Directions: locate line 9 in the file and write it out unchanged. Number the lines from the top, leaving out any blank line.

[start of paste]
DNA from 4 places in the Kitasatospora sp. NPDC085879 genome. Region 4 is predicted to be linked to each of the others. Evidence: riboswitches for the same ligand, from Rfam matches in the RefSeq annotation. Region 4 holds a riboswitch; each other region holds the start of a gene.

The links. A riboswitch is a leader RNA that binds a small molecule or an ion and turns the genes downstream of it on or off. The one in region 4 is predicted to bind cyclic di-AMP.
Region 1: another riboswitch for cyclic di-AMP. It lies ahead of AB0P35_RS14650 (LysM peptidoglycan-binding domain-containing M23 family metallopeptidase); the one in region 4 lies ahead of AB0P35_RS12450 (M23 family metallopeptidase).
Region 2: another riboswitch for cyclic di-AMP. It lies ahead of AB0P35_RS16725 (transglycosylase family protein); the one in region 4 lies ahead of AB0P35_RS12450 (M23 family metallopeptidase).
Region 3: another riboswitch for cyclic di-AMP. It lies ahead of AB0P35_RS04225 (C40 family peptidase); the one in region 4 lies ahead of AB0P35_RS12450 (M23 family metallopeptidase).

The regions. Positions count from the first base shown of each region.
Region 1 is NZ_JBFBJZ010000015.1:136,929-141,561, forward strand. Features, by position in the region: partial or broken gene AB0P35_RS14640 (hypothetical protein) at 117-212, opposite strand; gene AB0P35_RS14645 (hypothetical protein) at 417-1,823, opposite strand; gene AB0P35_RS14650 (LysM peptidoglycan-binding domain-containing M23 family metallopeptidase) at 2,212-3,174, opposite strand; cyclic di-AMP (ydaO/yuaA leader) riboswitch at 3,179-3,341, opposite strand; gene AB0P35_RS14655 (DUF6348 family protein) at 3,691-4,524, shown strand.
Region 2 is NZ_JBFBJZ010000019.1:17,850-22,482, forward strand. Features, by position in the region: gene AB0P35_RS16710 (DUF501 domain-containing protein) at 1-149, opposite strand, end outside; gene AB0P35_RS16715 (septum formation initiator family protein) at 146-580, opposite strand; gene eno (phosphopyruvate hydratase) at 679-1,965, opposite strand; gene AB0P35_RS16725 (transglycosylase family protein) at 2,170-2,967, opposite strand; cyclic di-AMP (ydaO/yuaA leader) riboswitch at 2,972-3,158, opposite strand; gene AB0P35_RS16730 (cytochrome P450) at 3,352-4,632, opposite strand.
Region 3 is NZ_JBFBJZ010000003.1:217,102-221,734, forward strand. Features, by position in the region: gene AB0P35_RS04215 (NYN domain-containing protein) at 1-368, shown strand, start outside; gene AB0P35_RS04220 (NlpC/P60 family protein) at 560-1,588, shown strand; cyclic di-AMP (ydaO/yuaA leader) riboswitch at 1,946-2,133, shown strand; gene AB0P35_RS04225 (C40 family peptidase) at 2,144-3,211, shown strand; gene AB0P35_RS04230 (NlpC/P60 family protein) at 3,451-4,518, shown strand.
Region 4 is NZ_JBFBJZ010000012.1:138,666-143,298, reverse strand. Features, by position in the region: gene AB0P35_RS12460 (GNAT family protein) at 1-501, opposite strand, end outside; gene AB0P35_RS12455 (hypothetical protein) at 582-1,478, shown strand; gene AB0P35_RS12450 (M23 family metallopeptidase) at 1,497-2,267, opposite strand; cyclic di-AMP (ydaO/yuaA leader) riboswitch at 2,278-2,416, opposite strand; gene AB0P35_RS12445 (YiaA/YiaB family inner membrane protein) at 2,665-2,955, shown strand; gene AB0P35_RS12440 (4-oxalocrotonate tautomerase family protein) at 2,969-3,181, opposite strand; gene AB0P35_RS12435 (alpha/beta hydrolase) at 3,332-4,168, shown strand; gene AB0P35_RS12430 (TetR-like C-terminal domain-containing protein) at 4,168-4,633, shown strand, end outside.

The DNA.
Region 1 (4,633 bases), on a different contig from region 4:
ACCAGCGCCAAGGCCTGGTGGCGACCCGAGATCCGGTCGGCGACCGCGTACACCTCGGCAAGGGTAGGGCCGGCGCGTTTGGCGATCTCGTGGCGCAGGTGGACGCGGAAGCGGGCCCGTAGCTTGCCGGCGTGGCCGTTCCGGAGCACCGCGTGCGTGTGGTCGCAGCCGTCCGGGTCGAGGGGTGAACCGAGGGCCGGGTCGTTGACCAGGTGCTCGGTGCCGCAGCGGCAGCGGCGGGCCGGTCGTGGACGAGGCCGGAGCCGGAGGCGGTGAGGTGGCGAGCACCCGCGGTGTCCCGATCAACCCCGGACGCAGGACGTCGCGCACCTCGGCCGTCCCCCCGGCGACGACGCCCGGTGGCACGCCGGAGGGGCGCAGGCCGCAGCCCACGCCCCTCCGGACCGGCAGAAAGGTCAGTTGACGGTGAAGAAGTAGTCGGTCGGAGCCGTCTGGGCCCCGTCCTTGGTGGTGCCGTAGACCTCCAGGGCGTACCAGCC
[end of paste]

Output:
Region 3 is NZ_JBFBJZ010000003.1:217,102-221,734, forward strand. Features, by position in the region: gene AB0P35_RS04215 (NYN domain-containing protein) at 1-368, shown strand, start outside; gene AB0P35_RS04220 (NlpC/P60 family protein) at 560-1,588, shown strand; cyclic di-AMP (ydaO/yuaA leader) riboswitch at 1,946-2,133, shown strand; gene AB0P35_RS04225 (C40 family peptidase) at 2,144-3,211, shown strand; gene AB0P35_RS04230 (NlpC/P60 family protein) at 3,451-4,518, shown strand.